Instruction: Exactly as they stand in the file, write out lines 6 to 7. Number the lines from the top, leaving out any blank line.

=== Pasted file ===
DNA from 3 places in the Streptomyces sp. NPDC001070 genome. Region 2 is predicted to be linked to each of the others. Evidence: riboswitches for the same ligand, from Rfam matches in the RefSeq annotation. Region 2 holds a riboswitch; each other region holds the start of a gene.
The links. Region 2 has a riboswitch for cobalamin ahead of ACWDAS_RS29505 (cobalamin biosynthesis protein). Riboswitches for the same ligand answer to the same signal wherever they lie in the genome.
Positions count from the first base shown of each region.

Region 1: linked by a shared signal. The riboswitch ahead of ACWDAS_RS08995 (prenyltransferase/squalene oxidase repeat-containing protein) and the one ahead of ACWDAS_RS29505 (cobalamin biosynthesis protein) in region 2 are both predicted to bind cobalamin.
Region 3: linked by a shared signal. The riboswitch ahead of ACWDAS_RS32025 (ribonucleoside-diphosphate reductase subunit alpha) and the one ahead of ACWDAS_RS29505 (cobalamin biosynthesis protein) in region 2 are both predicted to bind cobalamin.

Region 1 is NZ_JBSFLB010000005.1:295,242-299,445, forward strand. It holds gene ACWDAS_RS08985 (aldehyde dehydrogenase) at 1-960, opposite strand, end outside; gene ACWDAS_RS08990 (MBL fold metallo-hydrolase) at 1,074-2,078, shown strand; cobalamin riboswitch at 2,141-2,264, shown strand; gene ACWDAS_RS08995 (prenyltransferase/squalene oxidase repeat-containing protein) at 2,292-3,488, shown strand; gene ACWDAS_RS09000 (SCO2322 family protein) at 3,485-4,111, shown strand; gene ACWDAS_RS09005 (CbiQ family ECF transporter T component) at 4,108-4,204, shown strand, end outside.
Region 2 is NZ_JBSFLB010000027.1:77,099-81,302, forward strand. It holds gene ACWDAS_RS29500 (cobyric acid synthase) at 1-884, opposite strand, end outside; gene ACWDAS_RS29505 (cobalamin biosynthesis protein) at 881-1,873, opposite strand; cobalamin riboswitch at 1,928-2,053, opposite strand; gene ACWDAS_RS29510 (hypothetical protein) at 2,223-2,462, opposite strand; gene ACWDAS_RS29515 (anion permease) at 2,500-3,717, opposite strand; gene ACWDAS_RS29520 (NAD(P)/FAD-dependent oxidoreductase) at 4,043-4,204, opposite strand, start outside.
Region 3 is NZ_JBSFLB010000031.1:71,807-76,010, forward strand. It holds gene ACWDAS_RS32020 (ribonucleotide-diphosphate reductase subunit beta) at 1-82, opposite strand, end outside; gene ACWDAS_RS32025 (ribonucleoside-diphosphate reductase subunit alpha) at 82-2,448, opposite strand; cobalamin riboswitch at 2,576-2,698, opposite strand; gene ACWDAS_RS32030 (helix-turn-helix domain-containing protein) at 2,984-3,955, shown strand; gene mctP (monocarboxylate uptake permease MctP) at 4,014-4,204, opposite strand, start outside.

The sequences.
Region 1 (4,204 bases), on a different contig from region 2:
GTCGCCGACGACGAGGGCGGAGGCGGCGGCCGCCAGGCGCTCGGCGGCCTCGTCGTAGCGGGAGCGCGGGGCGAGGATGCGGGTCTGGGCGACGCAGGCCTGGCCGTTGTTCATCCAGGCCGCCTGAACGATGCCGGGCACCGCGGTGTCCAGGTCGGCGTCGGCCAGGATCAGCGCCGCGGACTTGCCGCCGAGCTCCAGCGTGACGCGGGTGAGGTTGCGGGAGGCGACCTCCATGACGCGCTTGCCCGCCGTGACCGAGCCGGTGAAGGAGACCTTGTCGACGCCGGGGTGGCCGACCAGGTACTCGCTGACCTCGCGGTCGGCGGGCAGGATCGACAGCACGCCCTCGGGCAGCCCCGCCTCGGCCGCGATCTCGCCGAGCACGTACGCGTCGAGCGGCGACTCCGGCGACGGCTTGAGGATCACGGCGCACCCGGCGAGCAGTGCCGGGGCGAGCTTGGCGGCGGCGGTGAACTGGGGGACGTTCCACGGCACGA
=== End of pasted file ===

Region 1 is NZ_JBSFLB010000005.1:295,242-299,445, forward strand. It holds gene ACWDAS_RS08985 (aldehyde dehydrogenase) at 1-960, opposite strand, end outside; gene ACWDAS_RS08990 (MBL fold metallo-hydrolase) at 1,074-2,078, shown strand; cobalamin riboswitch at 2,141-2,264, shown strand; gene ACWDAS_RS08995 (prenyltransferase/squalene oxidase repeat-containing protein) at 2,292-3,488, shown strand; gene ACWDAS_RS09000 (SCO2322 family protein) at 3,485-4,111, shown strand; gene ACWDAS_RS09005 (CbiQ family ECF transporter T component) at 4,108-4,204, shown strand, end outside.
Region 2 is NZ_JBSFLB010000027.1:77,099-81,302, forward strand. It holds gene ACWDAS_RS29500 (cobyric acid synthase) at 1-884, opposite strand, end outside; gene ACWDAS_RS29505 (cobalamin biosynthesis protein) at 881-1,873, opposite strand; cobalamin riboswitch at 1,928-2,053, opposite strand; gene ACWDAS_RS29510 (hypothetical protein) at 2,223-2,462, opposite strand; gene ACWDAS_RS29515 (anion permease) at 2,500-3,717, opposite strand; gene ACWDAS_RS29520 (NAD(P)/FAD-dependent oxidoreductase) at 4,043-4,204, opposite strand, start outside.